Sir Ian Blair, the former Metropolitan Police commissioner, wrote a piece in The Times this weekend headlined "Ian Tomlinson is our Rodney King moment". A warning from such a figure of authority must be taken seriously.
There are obvious similarities. In 1992 four white LAPD officers were acquitted after they were filmed beating King, a 25-year-old black man. Last week a Metropolitan police officer was acquitted after he was filmed shoving and striking Tomlinson, a 47-year-old newspaper seller who collapsed and died shortly afterwards. Both cases involved videos of policemen that many people thought made them look guilty, but that were then viewed differently in the law courts.
There the similarities end. The LA acquittal sparked six days of mass rioting in which more than 50 people died and 2,000 were injured. After the Tomlinson trial, there is anger and talk of civil action, but so far no rioting. But surely the man who was the most senior policeman in Britain wouldn't make such a comparison without good reason. If he says this is our Rodney King moment, we had better brace ourselves for trouble.
He accompanies the warning with a prediction of "awkward consequences" for policing and the need for a "new compact about how police officers deploy lawful force", whatever that means. The subtext of the piece is that we would generally be better off if Sir Ian was still in charge.
But this is the same Met chief who in 2008 was accused by Sir Ken Macdonald, the Director of Public Prosecutions, of "completely misunderstanding" the law. Sir Ian had called for celebrities to face a jury if they were caught on film apparently snorting cocaine. He made the much-derided plea after spending months failing to bring a case against Kate Moss following her notorious powder-snorting video. Sir Ian seemed to believe that an alleged offence that his officers couldn't find grounds to prosecute, could somehow be proved beyond reasonable doubt in a court of law.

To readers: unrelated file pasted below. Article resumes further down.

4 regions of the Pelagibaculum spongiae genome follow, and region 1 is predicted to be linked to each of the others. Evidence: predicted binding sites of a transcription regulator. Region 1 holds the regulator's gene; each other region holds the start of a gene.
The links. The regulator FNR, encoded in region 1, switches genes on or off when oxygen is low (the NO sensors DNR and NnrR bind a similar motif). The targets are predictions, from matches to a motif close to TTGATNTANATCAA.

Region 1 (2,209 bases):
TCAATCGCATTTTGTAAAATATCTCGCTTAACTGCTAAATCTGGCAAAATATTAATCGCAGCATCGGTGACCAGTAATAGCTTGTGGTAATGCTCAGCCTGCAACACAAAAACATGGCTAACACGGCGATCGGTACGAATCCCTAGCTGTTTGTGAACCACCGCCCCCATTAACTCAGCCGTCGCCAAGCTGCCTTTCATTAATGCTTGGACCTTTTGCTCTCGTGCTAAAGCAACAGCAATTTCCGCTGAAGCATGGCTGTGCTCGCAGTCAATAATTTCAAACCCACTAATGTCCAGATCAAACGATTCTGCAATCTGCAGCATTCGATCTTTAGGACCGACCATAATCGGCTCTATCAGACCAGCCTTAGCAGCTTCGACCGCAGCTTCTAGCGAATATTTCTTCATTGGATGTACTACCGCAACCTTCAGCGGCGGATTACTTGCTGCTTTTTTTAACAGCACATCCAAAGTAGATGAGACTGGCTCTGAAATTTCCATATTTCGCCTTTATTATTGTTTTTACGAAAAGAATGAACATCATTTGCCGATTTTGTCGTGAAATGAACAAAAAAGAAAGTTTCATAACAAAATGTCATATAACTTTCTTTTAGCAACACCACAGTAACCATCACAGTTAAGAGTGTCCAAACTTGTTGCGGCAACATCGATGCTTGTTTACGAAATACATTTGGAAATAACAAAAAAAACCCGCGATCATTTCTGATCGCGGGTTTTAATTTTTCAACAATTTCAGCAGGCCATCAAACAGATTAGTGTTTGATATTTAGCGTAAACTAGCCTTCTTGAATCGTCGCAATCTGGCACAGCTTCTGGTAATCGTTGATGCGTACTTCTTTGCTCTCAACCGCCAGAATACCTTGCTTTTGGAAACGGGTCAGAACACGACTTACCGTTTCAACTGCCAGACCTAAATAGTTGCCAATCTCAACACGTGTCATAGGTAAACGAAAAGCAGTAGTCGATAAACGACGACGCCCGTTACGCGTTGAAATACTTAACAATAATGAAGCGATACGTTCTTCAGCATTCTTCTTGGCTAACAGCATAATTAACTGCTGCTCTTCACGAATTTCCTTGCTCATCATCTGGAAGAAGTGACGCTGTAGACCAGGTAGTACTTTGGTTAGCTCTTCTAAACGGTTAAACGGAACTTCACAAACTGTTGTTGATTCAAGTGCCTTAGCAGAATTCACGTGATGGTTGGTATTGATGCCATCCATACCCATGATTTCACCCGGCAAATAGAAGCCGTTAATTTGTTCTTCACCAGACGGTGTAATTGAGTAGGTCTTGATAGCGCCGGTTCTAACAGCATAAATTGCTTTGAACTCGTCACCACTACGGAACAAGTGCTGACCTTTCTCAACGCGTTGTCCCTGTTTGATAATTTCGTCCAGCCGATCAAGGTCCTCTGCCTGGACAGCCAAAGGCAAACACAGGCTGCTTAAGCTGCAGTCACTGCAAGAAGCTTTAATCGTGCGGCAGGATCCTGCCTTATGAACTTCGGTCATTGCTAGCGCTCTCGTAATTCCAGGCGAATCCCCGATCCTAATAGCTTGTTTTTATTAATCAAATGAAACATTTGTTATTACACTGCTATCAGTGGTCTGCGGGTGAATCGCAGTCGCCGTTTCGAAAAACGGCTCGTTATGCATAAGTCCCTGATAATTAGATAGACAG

Finding novel approaches to tackling drug use was a recurring theme of Sir Ian's tenure. In 2006, he revealed that smartly dressed Met officers had been posing as drug dealers in a sting operation aimed at catching middle class cocaine users. It is not known how many people were caught in the stings, but as possession of cocaine is routinely dealt with by caution, it seems unlikely the crime of trying to buy non-existent drugs from pretend dealers will have led to many convictions.
What was significant was the timing of that revelation. It came as Sir Ian was desperately trying to stop people discussing comments he had made about the killing of Soham schoolgirls Holly Wells and Jessica Chapman. In an effort to demonstrate that the media was "institutionally racist", Sir Ian had contrasted the case with crimes involving non-white victims, saying that "almost nobody" understood why the murders became such a big story.
Another highlight of Sir Ian's time at the top was when he faced accusations of a cover-up over the shooting by his officers of the innocent Brazilian Jean Charles de Menezes. Sir Ian managed to refute the accusations, but his lack of grip of the facts in the aftermath of the shooting was quite something to behold. It left nobody in doubt that organising a cover-up would have been well beyond his capabilities.
Sir Ian - now kicked upstairs as Baron Blair of Boughton - does not say exactly what trouble we should expect from our Rodney King moment. He just leaves the warning hanging there for us to ponder. But whilst talking up such a sensitive topic by comparing it to a case that sparked widespread civil unrest is certainly irresponsible, it must be seen in context. Sir Ian's time in charge of the Met was so gaffe-laden that it will mostly be remembered for his bravery in facing down repeated and ever more strident calls for his resignation.
Thankfully now, it doesn't matter how many riots he predicts. Nobody is really listening.